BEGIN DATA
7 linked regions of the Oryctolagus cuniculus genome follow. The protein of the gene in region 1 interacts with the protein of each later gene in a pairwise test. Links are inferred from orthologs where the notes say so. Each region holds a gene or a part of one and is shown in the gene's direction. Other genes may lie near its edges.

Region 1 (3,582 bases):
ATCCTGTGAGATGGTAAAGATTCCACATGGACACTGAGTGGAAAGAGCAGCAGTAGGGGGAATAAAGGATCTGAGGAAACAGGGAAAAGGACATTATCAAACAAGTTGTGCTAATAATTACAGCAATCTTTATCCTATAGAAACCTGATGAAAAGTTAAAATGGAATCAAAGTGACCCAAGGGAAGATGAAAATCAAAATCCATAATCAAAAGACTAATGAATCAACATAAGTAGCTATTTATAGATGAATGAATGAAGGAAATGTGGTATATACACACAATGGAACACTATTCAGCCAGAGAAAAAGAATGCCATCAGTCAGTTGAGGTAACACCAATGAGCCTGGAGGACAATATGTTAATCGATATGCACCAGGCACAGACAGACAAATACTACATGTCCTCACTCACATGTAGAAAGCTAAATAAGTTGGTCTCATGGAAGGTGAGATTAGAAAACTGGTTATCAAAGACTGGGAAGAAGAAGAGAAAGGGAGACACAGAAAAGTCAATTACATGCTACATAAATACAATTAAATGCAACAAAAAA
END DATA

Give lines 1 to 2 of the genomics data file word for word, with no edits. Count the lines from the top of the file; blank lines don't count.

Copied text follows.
7 linked regions of the Oryctolagus cuniculus genome follow. The protein of the gene in region 1 interacts with the protein of each later gene in a pairwise test. Links are inferred from orthologs where the notes say so. Each region holds a gene or a part of one and is shown in the gene's direction. Other genes may lie near its edges.

Region 1 (3,582 bases):